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It looks like my previous post got lost in sendmail somewhere, so I'm
posting again. Apologies if this pops up twice.
> From: Jim Barrow
> Seriously, I don't think I had ever heard of that title
> outside of being creative on my business card. But, lo and
> behold, it's a real job category.
I think the title has been around for awhile and there were lengthy
discussions about it on this forum. <Search the archives. :-> > <--That's a
> When I asked the recruiter to describe the duties and
> responsibilities associated with the job I was surprised -
> they matched what I am currently doing at my present job.
> When she mentioned the pay rate, I fell over - it was 30%
> more than what I am getting now.
The forum has discussed this topic before in assorted threads, if I remember
correctly, but I could be hallucinating. One thread discussed the whether
the role of technical writer was a part of a larger role of information
architect, but the consensus eventually concluded (or the topic died) with
conclusion that the two roles were distinct and unique, but with overlap.
Other threads have discussed overlap between business analysis and technical
writing. One thread discussed the career path for a technical writer and
what kinds of jobs can proceed from technical writing. Future jobs provide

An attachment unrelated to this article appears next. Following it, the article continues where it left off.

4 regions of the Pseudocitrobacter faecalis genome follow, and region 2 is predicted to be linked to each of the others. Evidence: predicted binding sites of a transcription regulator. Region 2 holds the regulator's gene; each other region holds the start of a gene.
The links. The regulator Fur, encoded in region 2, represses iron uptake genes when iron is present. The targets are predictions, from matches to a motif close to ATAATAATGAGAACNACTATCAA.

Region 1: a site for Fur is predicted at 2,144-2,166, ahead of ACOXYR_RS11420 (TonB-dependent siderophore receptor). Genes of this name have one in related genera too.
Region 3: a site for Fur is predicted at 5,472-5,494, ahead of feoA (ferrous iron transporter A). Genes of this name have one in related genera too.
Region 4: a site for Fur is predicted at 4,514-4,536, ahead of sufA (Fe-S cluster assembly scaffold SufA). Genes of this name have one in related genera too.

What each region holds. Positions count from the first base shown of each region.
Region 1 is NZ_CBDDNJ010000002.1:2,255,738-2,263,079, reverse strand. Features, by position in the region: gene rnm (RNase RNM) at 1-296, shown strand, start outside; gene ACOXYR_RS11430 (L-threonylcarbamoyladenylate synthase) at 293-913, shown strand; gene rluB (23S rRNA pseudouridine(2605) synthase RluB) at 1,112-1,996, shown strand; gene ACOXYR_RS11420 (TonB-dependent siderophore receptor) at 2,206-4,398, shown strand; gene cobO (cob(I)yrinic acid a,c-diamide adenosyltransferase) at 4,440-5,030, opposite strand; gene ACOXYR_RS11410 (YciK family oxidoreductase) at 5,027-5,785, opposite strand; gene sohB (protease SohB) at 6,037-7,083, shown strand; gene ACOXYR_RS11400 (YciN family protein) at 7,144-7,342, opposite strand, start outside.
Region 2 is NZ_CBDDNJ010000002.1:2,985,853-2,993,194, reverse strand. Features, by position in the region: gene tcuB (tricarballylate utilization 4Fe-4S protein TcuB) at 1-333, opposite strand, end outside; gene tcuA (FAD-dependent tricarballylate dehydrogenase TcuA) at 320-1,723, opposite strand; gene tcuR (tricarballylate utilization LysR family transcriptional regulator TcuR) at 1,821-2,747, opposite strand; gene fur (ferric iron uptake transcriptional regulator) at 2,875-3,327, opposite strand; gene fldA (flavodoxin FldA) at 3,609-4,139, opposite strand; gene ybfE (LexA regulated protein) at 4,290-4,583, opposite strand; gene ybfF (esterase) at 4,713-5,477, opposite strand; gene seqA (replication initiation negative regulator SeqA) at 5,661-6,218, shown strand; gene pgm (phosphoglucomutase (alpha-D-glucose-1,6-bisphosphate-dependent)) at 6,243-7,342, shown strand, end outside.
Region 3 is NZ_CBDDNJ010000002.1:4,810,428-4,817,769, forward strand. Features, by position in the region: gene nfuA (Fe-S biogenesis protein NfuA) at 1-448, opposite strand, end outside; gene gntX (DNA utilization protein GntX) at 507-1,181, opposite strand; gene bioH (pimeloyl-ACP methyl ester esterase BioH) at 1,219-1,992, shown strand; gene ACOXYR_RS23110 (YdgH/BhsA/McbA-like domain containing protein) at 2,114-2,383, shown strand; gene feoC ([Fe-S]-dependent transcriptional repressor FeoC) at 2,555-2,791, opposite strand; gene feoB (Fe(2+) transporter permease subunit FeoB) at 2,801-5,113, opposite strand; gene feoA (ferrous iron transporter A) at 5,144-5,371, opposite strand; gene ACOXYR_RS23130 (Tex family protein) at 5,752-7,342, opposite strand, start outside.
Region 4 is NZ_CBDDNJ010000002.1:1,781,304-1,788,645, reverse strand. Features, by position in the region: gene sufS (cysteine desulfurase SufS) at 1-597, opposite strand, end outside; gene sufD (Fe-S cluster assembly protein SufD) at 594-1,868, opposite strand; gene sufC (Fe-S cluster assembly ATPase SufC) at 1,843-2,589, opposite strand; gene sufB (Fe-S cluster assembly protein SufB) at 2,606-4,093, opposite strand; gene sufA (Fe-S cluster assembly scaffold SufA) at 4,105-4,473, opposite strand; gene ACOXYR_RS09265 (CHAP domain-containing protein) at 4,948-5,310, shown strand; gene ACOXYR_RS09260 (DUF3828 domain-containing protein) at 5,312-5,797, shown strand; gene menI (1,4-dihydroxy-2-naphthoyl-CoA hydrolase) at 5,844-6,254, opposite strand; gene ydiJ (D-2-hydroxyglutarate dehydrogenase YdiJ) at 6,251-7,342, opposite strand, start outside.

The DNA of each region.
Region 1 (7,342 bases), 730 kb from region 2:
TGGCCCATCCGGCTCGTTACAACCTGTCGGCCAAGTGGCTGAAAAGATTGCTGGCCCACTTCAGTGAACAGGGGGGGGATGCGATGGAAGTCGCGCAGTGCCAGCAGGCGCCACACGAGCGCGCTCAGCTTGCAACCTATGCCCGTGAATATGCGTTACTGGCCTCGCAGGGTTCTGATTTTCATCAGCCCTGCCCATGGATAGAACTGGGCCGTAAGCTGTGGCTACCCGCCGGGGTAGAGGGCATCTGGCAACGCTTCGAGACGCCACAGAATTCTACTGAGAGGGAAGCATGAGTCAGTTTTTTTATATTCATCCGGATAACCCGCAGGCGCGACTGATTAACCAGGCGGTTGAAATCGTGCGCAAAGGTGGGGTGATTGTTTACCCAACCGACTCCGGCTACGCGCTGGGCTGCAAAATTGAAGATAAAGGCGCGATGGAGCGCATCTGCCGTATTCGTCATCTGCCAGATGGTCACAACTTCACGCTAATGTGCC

a host of possibilities that included information architect. Although, most
jobs require education or experience in addition to technical writing.
We have also discussed relative pay between positions and most positions pay
more than technical writer, although I've seen some very low paying business
analyst positions. My view and some of the consensus from the forum is that
technical writing requires skills from multiple positions, although being a
technical writer does not fully qualify someone for another position. My
theory, as a contractor, is that recruiters may have a BA, IA, or project
support position that could warrant the hiring of a person with a
specialized role for those positions, but the employer will advertise the
position as a technical writer with some additional duties in order to get a
> Has anyone here worked as or with an information architect?
> Is my assessment of the job title accurate? Is this
> something that technical writers could move into without too
> much of a learning curve?
You can move into any position without much of a learning curve if you know
enough about how to perform the other position. I think that the role of
technical writer is broad and varied, so a technical writer from one arena,
like medical equipment, may not move as gracefully into systems analysis <or
whatever> as a technical writer in IT would.
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